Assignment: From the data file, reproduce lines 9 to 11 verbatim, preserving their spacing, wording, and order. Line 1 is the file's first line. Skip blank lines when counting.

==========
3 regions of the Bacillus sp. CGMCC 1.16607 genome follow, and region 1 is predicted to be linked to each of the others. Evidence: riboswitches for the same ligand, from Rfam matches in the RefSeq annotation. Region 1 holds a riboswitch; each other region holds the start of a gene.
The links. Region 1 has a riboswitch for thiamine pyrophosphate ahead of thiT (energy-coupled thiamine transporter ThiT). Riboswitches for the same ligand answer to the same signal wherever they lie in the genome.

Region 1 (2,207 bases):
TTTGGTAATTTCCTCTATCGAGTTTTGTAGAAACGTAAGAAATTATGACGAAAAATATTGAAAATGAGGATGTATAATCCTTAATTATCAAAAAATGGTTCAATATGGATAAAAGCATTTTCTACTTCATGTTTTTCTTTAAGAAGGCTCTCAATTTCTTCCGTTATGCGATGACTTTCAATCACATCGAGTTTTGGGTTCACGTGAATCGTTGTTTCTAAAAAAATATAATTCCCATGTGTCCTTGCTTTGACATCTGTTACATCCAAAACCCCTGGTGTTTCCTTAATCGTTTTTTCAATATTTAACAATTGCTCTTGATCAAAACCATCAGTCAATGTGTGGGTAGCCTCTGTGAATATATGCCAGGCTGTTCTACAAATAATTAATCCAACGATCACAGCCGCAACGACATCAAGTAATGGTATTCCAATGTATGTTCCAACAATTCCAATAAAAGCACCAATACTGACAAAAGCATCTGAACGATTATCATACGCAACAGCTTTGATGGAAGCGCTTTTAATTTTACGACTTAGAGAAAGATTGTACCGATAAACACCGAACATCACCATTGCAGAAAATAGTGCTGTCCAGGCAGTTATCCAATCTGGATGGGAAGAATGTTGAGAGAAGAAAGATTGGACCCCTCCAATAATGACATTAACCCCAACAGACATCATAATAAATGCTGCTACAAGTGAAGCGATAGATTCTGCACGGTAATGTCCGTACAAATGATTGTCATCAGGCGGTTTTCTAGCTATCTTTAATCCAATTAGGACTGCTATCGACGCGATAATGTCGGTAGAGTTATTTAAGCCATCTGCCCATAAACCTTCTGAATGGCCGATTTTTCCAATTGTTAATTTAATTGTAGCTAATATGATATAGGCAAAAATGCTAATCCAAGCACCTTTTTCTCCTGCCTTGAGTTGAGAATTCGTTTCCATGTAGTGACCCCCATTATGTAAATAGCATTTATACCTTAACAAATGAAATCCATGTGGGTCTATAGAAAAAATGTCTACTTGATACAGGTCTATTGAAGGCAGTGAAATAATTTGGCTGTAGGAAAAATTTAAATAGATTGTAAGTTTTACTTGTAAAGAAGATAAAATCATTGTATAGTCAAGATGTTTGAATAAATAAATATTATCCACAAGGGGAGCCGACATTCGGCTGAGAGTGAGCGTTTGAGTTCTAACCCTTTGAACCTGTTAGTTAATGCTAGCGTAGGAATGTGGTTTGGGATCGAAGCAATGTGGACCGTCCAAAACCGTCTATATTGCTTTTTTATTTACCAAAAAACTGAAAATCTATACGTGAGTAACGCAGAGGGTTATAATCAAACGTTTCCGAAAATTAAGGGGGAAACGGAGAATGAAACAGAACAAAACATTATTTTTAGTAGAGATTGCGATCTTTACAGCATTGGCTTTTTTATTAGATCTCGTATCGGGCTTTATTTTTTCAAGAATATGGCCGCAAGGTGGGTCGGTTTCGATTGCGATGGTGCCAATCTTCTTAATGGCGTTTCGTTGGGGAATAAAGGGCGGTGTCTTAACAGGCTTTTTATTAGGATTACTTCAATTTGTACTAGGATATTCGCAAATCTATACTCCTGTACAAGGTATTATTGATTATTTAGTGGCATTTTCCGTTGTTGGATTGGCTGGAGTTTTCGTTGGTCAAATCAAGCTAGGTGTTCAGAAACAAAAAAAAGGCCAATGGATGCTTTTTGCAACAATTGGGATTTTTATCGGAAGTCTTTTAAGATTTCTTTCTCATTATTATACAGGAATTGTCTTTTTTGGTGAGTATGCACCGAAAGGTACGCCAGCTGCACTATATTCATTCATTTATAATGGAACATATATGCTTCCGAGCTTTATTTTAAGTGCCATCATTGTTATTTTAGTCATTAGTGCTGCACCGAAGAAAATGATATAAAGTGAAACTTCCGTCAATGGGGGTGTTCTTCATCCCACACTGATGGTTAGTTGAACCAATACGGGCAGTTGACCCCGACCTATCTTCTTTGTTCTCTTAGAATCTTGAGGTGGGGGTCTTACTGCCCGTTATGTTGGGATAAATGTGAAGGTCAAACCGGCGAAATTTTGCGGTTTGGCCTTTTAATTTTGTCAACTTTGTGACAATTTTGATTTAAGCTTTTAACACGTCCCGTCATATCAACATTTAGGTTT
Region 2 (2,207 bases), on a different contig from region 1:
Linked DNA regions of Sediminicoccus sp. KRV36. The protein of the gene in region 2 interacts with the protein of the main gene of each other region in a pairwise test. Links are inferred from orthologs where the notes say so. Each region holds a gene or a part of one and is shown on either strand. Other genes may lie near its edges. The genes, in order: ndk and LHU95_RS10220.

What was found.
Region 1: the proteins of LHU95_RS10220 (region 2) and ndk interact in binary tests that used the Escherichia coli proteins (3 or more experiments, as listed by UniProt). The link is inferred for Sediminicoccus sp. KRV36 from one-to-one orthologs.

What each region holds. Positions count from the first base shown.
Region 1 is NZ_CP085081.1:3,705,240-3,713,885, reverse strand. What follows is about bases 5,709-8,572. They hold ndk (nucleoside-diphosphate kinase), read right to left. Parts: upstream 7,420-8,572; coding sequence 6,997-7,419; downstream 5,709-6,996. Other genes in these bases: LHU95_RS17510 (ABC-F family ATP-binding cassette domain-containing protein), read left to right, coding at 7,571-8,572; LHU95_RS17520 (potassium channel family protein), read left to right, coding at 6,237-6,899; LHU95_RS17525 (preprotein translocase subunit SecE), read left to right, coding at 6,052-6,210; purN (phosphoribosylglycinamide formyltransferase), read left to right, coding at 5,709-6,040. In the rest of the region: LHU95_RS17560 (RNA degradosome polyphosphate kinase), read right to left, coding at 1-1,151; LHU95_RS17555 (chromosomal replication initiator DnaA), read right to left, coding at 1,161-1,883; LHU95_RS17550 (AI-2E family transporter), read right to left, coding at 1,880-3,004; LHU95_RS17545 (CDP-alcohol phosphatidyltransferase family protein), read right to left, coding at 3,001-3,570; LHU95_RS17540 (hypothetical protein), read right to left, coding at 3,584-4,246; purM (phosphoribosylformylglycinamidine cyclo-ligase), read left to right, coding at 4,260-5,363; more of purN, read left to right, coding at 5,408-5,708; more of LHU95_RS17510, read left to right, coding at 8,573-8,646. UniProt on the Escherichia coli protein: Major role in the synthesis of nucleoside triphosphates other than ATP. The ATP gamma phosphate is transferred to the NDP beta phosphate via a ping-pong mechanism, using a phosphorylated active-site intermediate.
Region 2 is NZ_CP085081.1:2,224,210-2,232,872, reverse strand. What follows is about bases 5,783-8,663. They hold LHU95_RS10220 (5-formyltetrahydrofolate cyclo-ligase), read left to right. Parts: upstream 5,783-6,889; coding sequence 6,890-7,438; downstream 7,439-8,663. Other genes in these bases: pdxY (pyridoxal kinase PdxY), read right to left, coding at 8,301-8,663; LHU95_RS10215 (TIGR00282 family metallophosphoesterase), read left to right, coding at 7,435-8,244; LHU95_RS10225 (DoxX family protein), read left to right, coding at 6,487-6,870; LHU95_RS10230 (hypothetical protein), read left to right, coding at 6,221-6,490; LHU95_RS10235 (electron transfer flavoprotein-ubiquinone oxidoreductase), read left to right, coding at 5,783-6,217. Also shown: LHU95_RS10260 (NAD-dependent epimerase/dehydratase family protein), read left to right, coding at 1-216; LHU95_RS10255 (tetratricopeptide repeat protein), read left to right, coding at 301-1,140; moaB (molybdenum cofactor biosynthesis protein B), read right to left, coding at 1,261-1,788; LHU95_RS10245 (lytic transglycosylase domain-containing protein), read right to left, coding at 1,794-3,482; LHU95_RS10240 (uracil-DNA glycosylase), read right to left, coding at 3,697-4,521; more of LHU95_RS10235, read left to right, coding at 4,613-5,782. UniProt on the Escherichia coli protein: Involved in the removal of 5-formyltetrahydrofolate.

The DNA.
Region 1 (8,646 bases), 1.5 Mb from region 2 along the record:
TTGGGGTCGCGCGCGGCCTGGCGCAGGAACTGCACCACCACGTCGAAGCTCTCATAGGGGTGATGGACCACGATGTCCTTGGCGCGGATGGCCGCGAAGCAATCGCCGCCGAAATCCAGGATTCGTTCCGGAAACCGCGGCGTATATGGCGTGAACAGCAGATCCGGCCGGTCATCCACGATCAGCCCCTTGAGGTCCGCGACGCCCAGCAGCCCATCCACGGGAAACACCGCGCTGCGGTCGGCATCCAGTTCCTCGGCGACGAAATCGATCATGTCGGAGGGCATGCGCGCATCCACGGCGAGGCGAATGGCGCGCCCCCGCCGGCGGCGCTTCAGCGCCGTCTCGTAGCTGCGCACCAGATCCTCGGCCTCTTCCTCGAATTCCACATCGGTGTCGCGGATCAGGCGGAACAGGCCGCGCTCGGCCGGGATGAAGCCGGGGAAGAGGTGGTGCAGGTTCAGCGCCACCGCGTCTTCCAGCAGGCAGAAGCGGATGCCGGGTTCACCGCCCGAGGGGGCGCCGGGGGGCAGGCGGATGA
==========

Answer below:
What each region holds. Positions count from the first base shown.
Region 1 is NZ_CP085081.1:3,705,240-3,713,885, reverse strand. What follows is about bases 5,709-8,572. They hold ndk (nucleoside-diphosphate kinase), read right to left. Parts: upstream 7,420-8,572; coding sequence 6,997-7,419; downstream 5,709-6,996. Other genes in these bases: LHU95_RS17510 (ABC-F family ATP-binding cassette domain-containing protein), read left to right, coding at 7,571-8,572; LHU95_RS17520 (potassium channel family protein), read left to right, coding at 6,237-6,899; LHU95_RS17525 (preprotein translocase subunit SecE), read left to right, coding at 6,052-6,210; purN (phosphoribosylglycinamide formyltransferase), read left to right, coding at 5,709-6,040. In the rest of the region: LHU95_RS17560 (RNA degradosome polyphosphate kinase), read right to left, coding at 1-1,151; LHU95_RS17555 (chromosomal replication initiator DnaA), read right to left, coding at 1,161-1,883; LHU95_RS17550 (AI-2E family transporter), read right to left, coding at 1,880-3,004; LHU95_RS17545 (CDP-alcohol phosphatidyltransferase family protein), read right to left, coding at 3,001-3,570; LHU95_RS17540 (hypothetical protein), read right to left, coding at 3,584-4,246; purM (phosphoribosylformylglycinamidine cyclo-ligase), read left to right, coding at 4,260-5,363; more of purN, read left to right, coding at 5,408-5,708; more of LHU95_RS17510, read left to right, coding at 8,573-8,646. UniProt on the Escherichia coli protein: Major role in the synthesis of nucleoside triphosphates other than ATP. The ATP gamma phosphate is transferred to the NDP beta phosphate via a ping-pong mechanism, using a phosphorylated active-site intermediate.
Region 2 is NZ_CP085081.1:2,224,210-2,232,872, reverse strand. What follows is about bases 5,783-8,663. They hold LHU95_RS10220 (5-formyltetrahydrofolate cyclo-ligase), read left to right. Parts: upstream 5,783-6,889; coding sequence 6,890-7,438; downstream 7,439-8,663. Other genes in these bases: pdxY (pyridoxal kinase PdxY), read right to left, coding at 8,301-8,663; LHU95_RS10215 (TIGR00282 family metallophosphoesterase), read left to right, coding at 7,435-8,244; LHU95_RS10225 (DoxX family protein), read left to right, coding at 6,487-6,870; LHU95_RS10230 (hypothetical protein), read left to right, coding at 6,221-6,490; LHU95_RS10235 (electron transfer flavoprotein-ubiquinone oxidoreductase), read left to right, coding at 5,783-6,217. Also shown: LHU95_RS10260 (NAD-dependent epimerase/dehydratase family protein), read left to right, coding at 1-216; LHU95_RS10255 (tetratricopeptide repeat protein), read left to right, coding at 301-1,140; moaB (molybdenum cofactor biosynthesis protein B), read right to left, coding at 1,261-1,788; LHU95_RS10245 (lytic transglycosylase domain-containing protein), read right to left, coding at 1,794-3,482; LHU95_RS10240 (uracil-DNA glycosylase), read right to left, coding at 3,697-4,521; more of LHU95_RS10235, read left to right, coding at 4,613-5,782. UniProt on the Escherichia coli protein: Involved in the removal of 5-formyltetrahydrofolate.